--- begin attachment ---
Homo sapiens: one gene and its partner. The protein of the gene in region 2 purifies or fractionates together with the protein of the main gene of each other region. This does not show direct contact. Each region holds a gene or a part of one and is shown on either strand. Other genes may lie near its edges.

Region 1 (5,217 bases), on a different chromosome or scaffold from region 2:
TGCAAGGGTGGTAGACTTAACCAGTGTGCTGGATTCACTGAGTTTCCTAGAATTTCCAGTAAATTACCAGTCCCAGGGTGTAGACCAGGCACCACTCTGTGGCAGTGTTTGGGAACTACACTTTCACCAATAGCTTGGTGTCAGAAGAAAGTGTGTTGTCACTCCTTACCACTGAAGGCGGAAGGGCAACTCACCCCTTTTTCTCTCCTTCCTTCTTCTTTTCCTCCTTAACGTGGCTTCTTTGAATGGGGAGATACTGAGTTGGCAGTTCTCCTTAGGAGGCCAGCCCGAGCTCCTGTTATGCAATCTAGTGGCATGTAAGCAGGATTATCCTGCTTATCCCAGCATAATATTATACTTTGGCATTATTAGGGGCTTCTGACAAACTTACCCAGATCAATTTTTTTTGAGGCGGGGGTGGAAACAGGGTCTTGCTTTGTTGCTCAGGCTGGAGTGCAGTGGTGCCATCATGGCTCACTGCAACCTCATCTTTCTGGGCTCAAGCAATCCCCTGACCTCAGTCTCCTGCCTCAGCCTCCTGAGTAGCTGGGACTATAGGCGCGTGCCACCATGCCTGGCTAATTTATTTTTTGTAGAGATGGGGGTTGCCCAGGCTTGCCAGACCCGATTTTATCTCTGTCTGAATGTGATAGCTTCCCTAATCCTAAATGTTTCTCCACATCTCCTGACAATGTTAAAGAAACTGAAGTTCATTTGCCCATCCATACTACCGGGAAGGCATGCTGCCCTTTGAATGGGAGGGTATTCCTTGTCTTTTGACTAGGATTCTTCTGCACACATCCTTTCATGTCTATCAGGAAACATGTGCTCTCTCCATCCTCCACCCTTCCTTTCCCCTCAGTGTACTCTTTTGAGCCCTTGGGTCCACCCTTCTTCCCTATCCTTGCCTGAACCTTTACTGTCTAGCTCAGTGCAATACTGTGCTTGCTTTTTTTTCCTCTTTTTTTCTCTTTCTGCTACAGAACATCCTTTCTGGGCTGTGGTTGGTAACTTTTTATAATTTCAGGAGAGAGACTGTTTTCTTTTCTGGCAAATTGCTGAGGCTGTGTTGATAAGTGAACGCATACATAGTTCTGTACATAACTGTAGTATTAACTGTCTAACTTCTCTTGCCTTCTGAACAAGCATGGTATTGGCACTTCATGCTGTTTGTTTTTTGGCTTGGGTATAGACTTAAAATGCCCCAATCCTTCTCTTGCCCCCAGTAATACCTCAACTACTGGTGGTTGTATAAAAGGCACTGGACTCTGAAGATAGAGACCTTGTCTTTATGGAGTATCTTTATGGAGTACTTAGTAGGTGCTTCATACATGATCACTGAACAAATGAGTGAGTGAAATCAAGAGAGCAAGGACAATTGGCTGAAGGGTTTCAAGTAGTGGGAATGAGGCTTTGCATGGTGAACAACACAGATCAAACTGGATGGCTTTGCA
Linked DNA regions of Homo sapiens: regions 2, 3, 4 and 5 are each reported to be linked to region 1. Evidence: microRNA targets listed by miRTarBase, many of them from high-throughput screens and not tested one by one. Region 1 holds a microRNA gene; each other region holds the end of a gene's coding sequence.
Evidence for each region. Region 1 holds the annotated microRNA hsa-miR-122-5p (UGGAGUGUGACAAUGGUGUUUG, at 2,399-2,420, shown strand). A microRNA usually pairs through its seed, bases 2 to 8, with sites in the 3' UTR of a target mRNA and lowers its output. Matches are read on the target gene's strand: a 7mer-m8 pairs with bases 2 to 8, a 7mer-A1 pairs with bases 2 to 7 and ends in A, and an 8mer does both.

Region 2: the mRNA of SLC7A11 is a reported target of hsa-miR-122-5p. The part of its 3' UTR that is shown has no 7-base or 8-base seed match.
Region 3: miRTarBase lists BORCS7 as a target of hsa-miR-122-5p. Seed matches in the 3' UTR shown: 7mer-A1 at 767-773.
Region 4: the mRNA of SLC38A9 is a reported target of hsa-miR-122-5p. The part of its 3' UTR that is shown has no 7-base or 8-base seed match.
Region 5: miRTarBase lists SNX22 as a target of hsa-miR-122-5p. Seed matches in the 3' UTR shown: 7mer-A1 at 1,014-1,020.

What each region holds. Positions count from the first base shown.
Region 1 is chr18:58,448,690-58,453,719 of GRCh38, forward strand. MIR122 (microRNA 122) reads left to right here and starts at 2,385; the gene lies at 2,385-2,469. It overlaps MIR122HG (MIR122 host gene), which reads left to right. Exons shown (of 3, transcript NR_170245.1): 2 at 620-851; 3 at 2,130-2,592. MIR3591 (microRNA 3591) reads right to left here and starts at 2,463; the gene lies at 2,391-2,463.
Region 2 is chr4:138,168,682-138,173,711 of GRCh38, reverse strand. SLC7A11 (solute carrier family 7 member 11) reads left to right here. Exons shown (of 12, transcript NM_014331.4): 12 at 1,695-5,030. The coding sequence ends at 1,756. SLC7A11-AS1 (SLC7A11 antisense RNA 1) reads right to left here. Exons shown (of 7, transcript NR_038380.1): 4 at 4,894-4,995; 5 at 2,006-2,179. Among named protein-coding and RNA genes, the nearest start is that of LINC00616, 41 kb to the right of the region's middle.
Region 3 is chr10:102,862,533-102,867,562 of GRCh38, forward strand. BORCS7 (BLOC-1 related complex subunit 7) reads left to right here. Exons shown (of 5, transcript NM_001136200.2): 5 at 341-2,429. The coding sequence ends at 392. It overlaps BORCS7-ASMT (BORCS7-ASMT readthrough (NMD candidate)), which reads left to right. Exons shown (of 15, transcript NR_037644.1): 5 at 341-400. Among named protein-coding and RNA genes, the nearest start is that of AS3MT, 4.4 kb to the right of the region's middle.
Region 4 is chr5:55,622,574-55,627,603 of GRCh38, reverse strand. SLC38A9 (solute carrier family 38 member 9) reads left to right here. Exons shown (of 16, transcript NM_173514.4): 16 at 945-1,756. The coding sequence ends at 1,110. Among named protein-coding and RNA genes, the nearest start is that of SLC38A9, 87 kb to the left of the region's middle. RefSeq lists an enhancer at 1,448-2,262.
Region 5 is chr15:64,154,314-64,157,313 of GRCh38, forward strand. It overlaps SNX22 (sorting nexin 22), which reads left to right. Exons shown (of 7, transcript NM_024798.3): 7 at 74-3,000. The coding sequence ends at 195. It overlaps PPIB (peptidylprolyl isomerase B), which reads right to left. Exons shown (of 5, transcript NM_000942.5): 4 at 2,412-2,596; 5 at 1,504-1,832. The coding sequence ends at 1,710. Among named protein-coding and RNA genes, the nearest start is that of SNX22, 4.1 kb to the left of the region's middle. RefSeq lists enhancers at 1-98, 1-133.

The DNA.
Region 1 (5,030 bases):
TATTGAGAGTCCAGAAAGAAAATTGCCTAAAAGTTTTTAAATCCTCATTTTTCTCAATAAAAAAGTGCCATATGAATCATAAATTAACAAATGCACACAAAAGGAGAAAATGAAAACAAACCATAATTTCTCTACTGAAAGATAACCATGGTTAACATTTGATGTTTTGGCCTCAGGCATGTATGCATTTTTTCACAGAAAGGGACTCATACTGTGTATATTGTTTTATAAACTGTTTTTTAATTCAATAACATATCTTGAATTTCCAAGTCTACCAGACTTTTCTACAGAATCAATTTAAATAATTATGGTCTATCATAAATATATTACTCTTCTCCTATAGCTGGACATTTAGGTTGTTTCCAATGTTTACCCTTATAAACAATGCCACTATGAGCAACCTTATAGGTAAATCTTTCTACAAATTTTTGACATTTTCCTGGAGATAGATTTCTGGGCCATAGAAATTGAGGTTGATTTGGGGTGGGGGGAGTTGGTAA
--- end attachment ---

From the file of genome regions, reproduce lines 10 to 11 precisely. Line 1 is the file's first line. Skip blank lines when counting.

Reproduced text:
What each region holds. Positions count from the first base shown.
Region 1 is chr18:58,448,690-58,453,719 of GRCh38, forward strand. MIR122 (microRNA 122) reads left to right here and starts at 2,385; the gene lies at 2,385-2,469. It overlaps MIR122HG (MIR122 host gene), which reads left to right. Exons shown (of 3, transcript NR_170245.1): 2 at 620-851; 3 at 2,130-2,592. MIR3591 (microRNA 3591) reads right to left here and starts at 2,463; the gene lies at 2,391-2,463.